Thursday January 20th


Dow futures rise more than 130 points, Nasdaq bounces after hitting correction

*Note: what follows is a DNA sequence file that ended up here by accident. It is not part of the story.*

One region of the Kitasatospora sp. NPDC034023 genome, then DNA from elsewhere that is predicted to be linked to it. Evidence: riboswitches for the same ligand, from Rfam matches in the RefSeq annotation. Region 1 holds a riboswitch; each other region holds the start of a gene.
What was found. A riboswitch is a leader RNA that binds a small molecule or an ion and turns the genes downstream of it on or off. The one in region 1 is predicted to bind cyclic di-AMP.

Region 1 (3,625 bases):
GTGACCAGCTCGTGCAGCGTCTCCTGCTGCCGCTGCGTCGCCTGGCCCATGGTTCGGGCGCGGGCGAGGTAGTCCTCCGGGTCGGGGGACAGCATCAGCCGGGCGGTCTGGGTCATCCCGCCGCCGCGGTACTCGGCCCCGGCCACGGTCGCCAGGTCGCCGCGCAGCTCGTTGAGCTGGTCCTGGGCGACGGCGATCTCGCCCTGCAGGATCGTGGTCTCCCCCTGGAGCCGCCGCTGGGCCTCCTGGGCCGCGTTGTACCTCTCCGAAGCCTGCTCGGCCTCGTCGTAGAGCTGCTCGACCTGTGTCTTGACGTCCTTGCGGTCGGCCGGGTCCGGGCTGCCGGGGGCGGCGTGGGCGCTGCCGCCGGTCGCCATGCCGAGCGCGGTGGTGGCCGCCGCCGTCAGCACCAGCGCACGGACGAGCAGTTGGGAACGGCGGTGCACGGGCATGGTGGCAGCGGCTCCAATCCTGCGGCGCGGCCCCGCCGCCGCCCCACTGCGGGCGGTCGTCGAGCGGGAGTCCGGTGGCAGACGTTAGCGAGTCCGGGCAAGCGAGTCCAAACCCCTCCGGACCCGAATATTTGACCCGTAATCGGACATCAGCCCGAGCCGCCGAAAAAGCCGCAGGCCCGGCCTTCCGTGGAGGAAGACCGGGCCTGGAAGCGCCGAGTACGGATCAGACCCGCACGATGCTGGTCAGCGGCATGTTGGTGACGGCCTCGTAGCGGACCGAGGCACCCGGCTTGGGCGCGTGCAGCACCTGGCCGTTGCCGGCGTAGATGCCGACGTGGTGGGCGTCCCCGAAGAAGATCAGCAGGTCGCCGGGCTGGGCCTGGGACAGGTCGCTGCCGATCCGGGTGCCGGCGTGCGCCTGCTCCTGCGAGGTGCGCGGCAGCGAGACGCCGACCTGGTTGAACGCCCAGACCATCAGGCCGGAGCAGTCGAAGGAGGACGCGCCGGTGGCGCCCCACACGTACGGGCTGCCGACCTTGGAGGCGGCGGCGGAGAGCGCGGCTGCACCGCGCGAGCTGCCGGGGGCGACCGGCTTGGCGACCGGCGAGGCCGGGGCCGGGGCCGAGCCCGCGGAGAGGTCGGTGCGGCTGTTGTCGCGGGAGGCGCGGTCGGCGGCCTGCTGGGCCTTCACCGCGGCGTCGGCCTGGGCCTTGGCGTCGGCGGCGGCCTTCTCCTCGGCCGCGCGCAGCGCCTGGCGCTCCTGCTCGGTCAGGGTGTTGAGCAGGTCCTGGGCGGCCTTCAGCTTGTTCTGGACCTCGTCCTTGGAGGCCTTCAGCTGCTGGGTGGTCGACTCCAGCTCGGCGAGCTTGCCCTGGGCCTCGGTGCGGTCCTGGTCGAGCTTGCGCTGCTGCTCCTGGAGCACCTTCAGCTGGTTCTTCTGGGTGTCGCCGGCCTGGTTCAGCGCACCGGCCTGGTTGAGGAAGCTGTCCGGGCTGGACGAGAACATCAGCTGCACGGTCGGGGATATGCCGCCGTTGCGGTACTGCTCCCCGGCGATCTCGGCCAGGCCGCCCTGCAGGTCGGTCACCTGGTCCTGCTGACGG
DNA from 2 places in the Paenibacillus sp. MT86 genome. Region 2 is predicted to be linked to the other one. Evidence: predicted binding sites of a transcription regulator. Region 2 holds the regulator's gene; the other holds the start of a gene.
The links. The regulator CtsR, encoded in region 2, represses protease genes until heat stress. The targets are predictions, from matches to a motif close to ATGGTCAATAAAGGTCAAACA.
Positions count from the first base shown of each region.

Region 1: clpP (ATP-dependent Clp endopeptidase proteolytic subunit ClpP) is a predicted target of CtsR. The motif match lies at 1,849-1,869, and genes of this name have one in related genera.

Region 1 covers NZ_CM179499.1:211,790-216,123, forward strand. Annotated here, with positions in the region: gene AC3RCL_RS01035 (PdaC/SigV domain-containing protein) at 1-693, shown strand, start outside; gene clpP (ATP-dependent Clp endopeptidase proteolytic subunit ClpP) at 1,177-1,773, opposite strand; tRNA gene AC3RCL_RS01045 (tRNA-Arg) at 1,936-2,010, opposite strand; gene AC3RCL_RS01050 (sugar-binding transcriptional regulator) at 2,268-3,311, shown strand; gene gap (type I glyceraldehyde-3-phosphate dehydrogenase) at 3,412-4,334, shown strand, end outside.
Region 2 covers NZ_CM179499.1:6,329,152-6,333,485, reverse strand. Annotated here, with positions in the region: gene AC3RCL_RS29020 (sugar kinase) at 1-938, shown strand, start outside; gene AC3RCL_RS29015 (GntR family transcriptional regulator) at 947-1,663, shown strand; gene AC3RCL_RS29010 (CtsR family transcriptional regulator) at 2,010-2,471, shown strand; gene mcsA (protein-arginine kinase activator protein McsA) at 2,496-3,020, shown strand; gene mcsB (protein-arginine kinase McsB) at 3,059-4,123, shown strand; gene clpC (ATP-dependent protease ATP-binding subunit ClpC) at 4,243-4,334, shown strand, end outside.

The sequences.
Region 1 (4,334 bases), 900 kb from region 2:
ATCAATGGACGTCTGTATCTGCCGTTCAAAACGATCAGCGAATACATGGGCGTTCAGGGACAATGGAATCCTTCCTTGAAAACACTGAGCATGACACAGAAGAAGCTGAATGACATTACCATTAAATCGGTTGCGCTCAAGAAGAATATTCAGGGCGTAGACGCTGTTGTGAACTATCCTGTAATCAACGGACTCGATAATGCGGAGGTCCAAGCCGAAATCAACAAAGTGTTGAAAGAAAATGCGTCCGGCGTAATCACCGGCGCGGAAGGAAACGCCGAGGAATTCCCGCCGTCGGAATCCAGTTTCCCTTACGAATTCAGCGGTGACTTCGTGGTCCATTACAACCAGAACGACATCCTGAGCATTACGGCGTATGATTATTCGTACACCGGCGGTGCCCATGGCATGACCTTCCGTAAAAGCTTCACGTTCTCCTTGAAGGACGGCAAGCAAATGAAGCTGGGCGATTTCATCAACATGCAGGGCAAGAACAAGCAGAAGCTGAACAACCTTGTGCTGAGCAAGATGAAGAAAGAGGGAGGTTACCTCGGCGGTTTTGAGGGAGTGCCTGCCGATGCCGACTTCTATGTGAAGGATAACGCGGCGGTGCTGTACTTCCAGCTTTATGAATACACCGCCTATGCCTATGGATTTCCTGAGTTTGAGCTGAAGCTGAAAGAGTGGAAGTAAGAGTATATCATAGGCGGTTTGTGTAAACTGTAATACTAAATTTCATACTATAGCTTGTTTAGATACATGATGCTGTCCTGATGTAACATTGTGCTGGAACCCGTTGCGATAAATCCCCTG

U.S. stock market index futures posted a solid gain Thursday morning, with Nasdaq futures up nearly 1% the day after dipping into correction territory. Futures tied to the Dow Jones Industrial Average gained 132 points, or 0.4%. S&P 500 futures added 0.53% and Nasdaq 100 futures traded about 0.9% higher. The Nasdaq, which is home to many of the market’s biggest tech names, dipped more than 10% on Wednesday from its most recent high, indicating a technical correction. United Airlines shares fell about 1% in premarket trading after the company reported its quarterly results and warned that omicron has dented bookings and will delay its pandemic recovery. In early earnings results, Dow component Travelers posted beats on the top and bottom lines while American Airlines also beat estimates but lowered guidance. Travelers rose 4% in premarket trading and American Airlines add about 1.2%. Futures held their ground even as government bond yields again edged higher, part of a market repricing as the Federal Reserve gets set to tighten monetary policy. The central bank meets next week, with markets indicating just a slight chance of action on interest rates. However, traders have fully priced in the first of what is expected to be four 0.25 percentage point hikes through 2022. The two-year Treasury, which is most closely tied to Fed rate policy, most recently yielded about 1.04%, while the benchmark 10-year note was at 1.84%. Ford Motor shares dropped 2.5% in premarket trading. The stock is coming off a meteoric surge in 2021 on hopes for its electric vehicle development, but Jefferies analysts said in a downgrade that the rally, which sent shares up 130% for the year, has gotten overdone. Unemployment data on Thursday signaled the surge in omicron could be hurting the recovery. Jobless claims for the week ended Jan. 15 totaled 286,000 for the week, their highest level since October. The read was well above the Dow Jones estimate of 225,000 and a substantial gain from the previous week’s 231,000. In regular trading Wednesday, the Dow fell for the fourth day in a row, by 339 points, or 0.9%. The S&P 500 also fell 0.9%. The Nasdaq Composite closed down by 1.15% and now sits about 10% from its November record. This year’s turbulence in tech stocks, set off by a spike in yields in the first week of January, continued Wednesday as the 10-year U.S. Treasury yield hit a high of 1.9%. It started the year at about 1.5%. Brad McMillan, chief investment officer at Commonwealth Financial Network, acknowledged that the turbulence could last for some time but said investors shouldn’t panic about interest rate increases and that they’re normal as the economy returns to normal. “The economy and markets can and do adjust to changes in interest rates,” McMillan said. “This environment is a normal part of the cycle and one we see on a regular basis. The current trend is perhaps a bit faster than we’ve been seeing, but it is a response to real economic factors—and, therefore, normal in context.” Netflix is the big name to watch Thursday. The streaming giant is set to report its quarterly results after the closing bell. Markets in Asia-Pacific mostly rose on Thursday as China cut its key lending rates. Meanwhile, Wall Street fell with the Nasdaq closing in correction territory and U.S. yields retreating from their recent gains. Hong Kong’s Hang Seng index led gains, jumping 3.42% to close at 24,952.35, as tech and property stocks rose. Mainland China markets closed marginally in negative territory, with the Shanghai composite at 3,555.06 and the Shenzhen component at 14,198.30.  Japan’s Nikkei 225 also jumped, climbing 1.11% to close at 27,772.93, while the Topix was also up nearly 1% to 1,938.53. Elsewhere, South Korea’s Kospi rose 0.72% to 2,862.68. Oil slipped on Thursday as investors took profits after a recent price rally, but strong demand and short-term supply disruptions continue to support prices close to their highest since 2014. Brent crude futures were down 27 cents, or 0.3%, at $88.17 a barrel after dropping more than $1 in earlier trade. The global benchmark rose to $89.17 on Wednesday, its highest since October 2014. U.S. West Texas Intermediate (WTI) crude futures for February delivery were down 20 cents, or 0.2%, at $86.76 a barrel after dropping nearly $1 earlier. The contract, which expires on Thursday, climbed to $87.91 on Wednesday. The more active March WTI contract was down 15 cents, or 0.1%, at $85.65 a barrel. Gold prices on Thursday steadied near a two-month high hit in the previous session, with higher U.S. Treasury yields preventing any gains amid caution building around developments at the U.S. Federal Reserve’s meeting due next week. Spot gold was flat at $1,839.36 per ounce as of 0031 GMT, steadying near its highest since Nov. 22. U.S. gold futures were down 0.1% at $1,840.60.